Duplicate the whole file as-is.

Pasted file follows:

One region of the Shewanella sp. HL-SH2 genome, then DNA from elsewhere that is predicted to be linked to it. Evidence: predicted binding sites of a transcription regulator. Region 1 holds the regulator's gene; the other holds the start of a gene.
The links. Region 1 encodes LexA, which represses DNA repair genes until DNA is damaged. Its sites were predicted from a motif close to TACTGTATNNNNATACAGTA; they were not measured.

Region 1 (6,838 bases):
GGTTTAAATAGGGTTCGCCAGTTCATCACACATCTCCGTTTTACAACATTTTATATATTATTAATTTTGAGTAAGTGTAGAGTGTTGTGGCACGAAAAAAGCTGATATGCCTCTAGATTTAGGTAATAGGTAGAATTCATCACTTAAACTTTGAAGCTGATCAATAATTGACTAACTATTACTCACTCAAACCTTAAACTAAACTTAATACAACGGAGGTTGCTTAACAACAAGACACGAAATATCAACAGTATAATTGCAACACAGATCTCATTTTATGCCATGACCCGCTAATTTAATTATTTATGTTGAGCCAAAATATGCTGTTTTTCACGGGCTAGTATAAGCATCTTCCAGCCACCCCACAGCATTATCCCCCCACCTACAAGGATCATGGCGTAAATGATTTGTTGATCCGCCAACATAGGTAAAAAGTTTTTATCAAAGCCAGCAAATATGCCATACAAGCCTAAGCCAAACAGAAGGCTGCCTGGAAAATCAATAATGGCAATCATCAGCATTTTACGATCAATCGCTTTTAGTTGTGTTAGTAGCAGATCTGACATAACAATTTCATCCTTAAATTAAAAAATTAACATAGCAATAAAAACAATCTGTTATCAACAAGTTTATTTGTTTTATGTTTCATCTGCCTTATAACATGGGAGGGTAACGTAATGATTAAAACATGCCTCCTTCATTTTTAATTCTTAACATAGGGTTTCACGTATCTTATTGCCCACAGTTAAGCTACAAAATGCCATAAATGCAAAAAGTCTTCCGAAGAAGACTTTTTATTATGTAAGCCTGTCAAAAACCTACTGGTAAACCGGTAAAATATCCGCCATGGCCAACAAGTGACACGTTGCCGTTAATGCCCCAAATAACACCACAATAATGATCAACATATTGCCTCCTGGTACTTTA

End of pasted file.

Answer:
One region of the Shewanella sp. HL-SH2 genome, then DNA from elsewhere that is predicted to be linked to it. Evidence: predicted binding sites of a transcription regulator. Region 1 holds the regulator's gene; the other holds the start of a gene.
The links. Region 1 encodes LexA, which represses DNA repair genes until DNA is damaged. Its sites were predicted from a motif close to TACTGTATNNNNATACAGTA; they were not measured.

Region 1 (6,838 bases):
GGTTTAAATAGGGTTCGCCAGTTCATCACACATCTCCGTTTTACAACATTTTATATATTATTAATTTTGAGTAAGTGTAGAGTGTTGTGGCACGAAAAAAGCTGATATGCCTCTAGATTTAGGTAATAGGTAGAATTCATCACTTAAACTTTGAAGCTGATCAATAATTGACTAACTATTACTCACTCAAACCTTAAACTAAACTTAATACAACGGAGGTTGCTTAACAACAAGACACGAAATATCAACAGTATAATTGCAACACAGATCTCATTTTATGCCATGACCCGCTAATTTAATTATTTATGTTGAGCCAAAATATGCTGTTTTTCACGGGCTAGTATAAGCATCTTCCAGCCACCCCACAGCATTATCCCCCCACCTACAAGGATCATGGCGTAAATGATTTGTTGATCCGCCAACATAGGTAAAAAGTTTTTATCAAAGCCAGCAAATATGCCATACAAGCCTAAGCCAAACAGAAGGCTGCCTGGAAAATCAATAATGGCAATCATCAGCATTTTACGATCAATCGCTTTTAGTTGTGTTAGTAGCAGATCTGACATAACAATTTCATCCTTAAATTAAAAAATTAACATAGCAATAAAAACAATCTGTTATCAACAAGTTTATTTGTTTTATGTTTCATCTGCCTTATAACATGGGAGGGTAACGTAATGATTAAAACATGCCTCCTTCATTTTTAATTCTTAACATAGGGTTTCACGTATCTTATTGCCCACAGTTAAGCTACAAAATGCCATAAATGCAAAAAGTCTTCCGAAGAAGACTTTTTATTATGTAAGCCTGTCAAAAACCTACTGGTAAACCGGTAAAATATCCGCCATGGCCAACAAGTGACACGTTGCCGTTAATGCCCCAAATAACACCACAATAATGATCAACATATTGCCTCCTGGTACTTTA